This afternoon, I was teaching Dickens's Great Expectations. It reminded me that Pip's expectations are not innate, but cultural. When he is introduced to Miss Havisham and the coldhearted, snobbish Estelle, the excruciating discovery of his own lowliness, mixed with his desire for Estelle's affection, catalyses a longing for social mobility.

Yet he would never have conceived such expectations had he not been rejected because of his social position: "what would it signify to me, being coarse and common, if nobody had told me so!" This inchoate longing is then unexpectedly given fuel when Pip is given money to become a 'gentleman'.

Miss Havisham, on the other hand, has nothing but expectations and wealth. Her spooky spider-webbed stasis is the result of another kind of rejection: being left at the altar. Miss Havisham started off having it all (under patriarchy), and assumed that life would go on giving her everything to which she was entitled. Her expectations seemed natural to her. Her shock on discovering, unexpectedly, publicly, that 'having it all' is not enough, catalyses immobility. She cannot let go of her expectations, they are too deeply intertwined with her very identity, and she remains imprisoned within them.

The narrative of Great Expectations traces a very nineteenth-century moral arc: social ambition resolves into exposure of the world's emptiness and a renewed truce with humility.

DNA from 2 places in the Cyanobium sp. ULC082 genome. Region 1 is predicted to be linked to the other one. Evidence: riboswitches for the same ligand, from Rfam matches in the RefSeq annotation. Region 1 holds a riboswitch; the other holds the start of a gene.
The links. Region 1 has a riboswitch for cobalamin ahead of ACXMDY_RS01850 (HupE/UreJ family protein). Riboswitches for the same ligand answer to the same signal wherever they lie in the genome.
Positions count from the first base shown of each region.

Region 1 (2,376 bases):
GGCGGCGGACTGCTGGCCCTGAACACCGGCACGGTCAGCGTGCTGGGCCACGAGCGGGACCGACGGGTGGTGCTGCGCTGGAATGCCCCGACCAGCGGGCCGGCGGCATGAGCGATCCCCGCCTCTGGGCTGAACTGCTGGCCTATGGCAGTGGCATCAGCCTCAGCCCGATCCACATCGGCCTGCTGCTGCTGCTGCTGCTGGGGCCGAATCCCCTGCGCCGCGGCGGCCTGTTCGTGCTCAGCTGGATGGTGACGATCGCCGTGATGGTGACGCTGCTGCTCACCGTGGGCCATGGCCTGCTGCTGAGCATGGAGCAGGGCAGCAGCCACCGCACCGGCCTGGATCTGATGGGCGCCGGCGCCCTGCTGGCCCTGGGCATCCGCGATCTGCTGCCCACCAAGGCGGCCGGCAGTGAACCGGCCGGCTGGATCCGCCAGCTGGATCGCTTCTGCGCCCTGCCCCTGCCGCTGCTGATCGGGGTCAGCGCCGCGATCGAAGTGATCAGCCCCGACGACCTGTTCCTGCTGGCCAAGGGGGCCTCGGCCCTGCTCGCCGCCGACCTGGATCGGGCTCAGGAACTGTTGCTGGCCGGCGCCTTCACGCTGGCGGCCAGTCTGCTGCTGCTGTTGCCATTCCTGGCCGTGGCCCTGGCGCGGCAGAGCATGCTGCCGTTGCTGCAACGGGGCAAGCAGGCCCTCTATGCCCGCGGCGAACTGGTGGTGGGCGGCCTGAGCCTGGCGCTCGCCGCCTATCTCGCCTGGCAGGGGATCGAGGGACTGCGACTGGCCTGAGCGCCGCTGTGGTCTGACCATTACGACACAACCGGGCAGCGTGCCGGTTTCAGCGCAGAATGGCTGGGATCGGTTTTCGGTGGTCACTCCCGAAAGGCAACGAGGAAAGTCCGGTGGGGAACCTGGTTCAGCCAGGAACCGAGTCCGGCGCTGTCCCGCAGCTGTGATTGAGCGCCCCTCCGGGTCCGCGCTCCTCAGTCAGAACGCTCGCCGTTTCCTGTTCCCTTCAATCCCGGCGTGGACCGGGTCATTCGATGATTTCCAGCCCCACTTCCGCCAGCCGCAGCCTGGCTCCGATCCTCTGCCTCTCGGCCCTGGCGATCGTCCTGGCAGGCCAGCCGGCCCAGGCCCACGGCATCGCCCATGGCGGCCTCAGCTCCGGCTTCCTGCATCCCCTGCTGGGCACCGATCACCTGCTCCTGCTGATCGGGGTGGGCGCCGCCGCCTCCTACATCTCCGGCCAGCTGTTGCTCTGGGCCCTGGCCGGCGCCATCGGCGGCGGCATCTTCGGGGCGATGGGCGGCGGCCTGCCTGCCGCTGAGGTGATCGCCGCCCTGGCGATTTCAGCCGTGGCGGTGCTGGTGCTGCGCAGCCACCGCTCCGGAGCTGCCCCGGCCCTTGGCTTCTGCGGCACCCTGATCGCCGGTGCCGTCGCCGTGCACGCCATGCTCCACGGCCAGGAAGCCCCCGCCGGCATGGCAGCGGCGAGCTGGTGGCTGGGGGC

That's all very well when we're talking about Pip.

Imagine my surprise to realize that I have been playing the part of Miss Havisham. I have been arthritic with anger and disappointment, for a long time, about what happens to women's careers after they have children.

I can only hope that I am moving in a more Pip-like direction.

Monday, 23 September 2013

Harriet Harman on Woman's Hour

Harriet Harman gave a lovely answer this morning when pressed on why she didn't run for leadership of the Labour Party:
I actually... still... wanted something else of my life outside the Party.
She had just been discussing the paucity of women in Parliament (even as Thatcher was Prime Minister); the fact that fewer than 1000 men have taken up maternity leave if women want to return to work within a year of giving birth; the notion of transferring unused leave to mothers and mothers-in-law (although these people are likely to be working to reduce the earnings deficit they themselves suffered through having a family); and finally she had slipped in the old chestnut that women are still tearing their hair out looking for affordable, flexible, reliable childcare.

Women.

Because apparently no one, however much they believe in equality, can ever bring themselves to imagine men "looking for childcare". That, apparently, is intrinsically, inherently, BIOLOGICALLY part of a mother's role and duty. What? Why? Since when? Why and how did I slip into that trap, just as everyone else I know did? From pregnancy to labour, to breastfeeding, to looking for childcare. If the mother isn't doing it, apparently it's her job to find a replacement for herself. What price the notion of the FAMILY?